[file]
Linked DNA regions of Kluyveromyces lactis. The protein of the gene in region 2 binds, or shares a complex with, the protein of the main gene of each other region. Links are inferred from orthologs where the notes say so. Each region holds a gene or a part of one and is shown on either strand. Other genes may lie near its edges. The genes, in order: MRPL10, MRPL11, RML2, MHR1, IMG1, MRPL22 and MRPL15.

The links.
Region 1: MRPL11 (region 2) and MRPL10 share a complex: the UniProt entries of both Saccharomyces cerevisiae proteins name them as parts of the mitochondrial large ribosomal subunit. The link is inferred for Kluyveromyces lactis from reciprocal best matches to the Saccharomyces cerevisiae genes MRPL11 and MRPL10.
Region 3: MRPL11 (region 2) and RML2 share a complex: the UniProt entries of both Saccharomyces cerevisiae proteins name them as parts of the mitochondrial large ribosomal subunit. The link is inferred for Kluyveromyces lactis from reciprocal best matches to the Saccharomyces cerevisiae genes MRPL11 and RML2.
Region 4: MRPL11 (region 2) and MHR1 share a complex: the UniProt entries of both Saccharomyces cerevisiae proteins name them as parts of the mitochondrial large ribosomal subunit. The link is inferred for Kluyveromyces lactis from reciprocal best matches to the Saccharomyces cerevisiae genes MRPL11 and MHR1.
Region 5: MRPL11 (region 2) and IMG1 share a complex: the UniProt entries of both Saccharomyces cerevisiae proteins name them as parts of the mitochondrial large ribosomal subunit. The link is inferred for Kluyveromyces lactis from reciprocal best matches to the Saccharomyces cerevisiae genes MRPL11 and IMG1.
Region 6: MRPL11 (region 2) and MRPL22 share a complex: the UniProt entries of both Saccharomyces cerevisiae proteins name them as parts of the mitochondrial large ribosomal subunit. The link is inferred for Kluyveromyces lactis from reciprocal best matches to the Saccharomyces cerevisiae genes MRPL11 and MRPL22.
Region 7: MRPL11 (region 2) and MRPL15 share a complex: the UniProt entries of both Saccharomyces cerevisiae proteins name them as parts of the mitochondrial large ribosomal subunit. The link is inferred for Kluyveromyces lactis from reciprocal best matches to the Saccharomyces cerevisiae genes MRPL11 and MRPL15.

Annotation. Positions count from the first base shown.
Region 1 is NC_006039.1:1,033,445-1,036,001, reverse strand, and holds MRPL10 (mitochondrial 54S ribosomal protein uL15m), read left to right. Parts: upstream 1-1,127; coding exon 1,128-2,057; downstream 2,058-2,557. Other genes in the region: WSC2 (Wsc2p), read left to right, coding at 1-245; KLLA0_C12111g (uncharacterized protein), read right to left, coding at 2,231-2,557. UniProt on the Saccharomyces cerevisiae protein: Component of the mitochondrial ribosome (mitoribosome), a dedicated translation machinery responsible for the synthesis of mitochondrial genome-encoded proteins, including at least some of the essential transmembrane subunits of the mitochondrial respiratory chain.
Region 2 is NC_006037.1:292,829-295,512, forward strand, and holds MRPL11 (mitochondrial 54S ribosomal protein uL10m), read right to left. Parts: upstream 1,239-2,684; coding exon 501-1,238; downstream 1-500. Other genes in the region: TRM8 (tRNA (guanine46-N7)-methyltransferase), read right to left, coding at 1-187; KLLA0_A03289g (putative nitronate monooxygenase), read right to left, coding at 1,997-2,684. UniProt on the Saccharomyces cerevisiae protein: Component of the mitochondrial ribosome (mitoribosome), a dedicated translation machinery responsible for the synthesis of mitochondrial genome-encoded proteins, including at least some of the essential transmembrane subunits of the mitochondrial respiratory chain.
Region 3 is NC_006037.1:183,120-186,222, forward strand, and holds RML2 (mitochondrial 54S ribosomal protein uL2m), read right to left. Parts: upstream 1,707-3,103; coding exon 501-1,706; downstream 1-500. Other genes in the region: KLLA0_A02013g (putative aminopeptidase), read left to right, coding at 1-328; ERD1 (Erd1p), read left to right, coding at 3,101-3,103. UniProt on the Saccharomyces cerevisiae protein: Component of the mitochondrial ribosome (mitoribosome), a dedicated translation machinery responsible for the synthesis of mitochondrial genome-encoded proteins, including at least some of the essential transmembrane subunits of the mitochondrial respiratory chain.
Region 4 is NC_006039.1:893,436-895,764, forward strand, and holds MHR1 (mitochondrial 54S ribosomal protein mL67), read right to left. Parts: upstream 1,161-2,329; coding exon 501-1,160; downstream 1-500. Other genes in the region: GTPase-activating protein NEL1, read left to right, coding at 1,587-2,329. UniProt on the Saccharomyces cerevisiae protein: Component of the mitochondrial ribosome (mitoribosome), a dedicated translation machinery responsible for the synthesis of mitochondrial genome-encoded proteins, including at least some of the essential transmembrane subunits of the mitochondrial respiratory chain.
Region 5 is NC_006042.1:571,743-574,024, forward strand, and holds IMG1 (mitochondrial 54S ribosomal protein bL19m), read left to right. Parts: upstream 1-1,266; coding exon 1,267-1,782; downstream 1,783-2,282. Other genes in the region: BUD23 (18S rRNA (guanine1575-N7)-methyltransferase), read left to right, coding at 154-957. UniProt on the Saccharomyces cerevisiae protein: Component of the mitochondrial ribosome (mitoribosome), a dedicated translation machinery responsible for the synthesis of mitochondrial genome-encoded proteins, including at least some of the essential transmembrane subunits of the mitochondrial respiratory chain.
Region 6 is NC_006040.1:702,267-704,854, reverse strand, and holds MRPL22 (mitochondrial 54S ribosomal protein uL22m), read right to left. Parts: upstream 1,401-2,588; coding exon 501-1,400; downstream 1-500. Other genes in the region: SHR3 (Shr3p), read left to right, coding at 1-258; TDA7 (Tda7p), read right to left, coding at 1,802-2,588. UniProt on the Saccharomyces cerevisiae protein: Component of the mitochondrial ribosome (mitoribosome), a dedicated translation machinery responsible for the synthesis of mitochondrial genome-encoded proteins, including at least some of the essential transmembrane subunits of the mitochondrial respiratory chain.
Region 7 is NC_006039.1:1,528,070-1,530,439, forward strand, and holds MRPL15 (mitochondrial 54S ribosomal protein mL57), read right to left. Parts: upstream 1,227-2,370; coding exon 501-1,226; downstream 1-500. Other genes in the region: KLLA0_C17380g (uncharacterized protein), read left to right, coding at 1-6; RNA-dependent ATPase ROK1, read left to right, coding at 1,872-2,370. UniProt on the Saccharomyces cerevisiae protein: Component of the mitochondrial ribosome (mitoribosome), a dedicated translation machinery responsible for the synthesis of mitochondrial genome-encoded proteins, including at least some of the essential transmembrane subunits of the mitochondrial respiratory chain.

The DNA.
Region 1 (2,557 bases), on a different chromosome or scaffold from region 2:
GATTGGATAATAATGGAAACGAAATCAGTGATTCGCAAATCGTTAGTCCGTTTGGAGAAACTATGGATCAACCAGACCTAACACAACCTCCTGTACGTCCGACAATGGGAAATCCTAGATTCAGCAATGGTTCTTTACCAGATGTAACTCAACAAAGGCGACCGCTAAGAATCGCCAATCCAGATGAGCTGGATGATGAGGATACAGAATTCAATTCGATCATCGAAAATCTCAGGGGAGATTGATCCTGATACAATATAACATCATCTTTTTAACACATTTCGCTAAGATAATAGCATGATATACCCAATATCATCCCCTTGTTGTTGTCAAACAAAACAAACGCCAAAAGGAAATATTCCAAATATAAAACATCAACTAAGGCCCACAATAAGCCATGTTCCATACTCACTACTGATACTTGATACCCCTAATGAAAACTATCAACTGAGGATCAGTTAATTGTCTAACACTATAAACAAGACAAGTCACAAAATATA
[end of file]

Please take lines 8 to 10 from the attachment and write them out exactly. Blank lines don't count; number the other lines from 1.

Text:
Region 7: MRPL11 (region 2) and MRPL15 share a complex: the UniProt entries of both Saccharomyces cerevisiae proteins name them as parts of the mitochondrial large ribosomal subunit. The link is inferred for Kluyveromyces lactis from reciprocal best matches to the Saccharomyces cerevisiae genes MRPL11 and MRPL15.

Annotation. Positions count from the first base shown.
Region 1 is NC_006039.1:1,033,445-1,036,001, reverse strand, and holds MRPL10 (mitochondrial 54S ribosomal protein uL15m), read left to right. Parts: upstream 1-1,127; coding exon 1,128-2,057; downstream 2,058-2,557. Other genes in the region: WSC2 (Wsc2p), read left to right, coding at 1-245; KLLA0_C12111g (uncharacterized protein), read right to left, coding at 2,231-2,557. UniProt on the Saccharomyces cerevisiae protein: Component of the mitochondrial ribosome (mitoribosome), a dedicated translation machinery responsible for the synthesis of mitochondrial genome-encoded proteins, including at least some of the essential transmembrane subunits of the mitochondrial respiratory chain.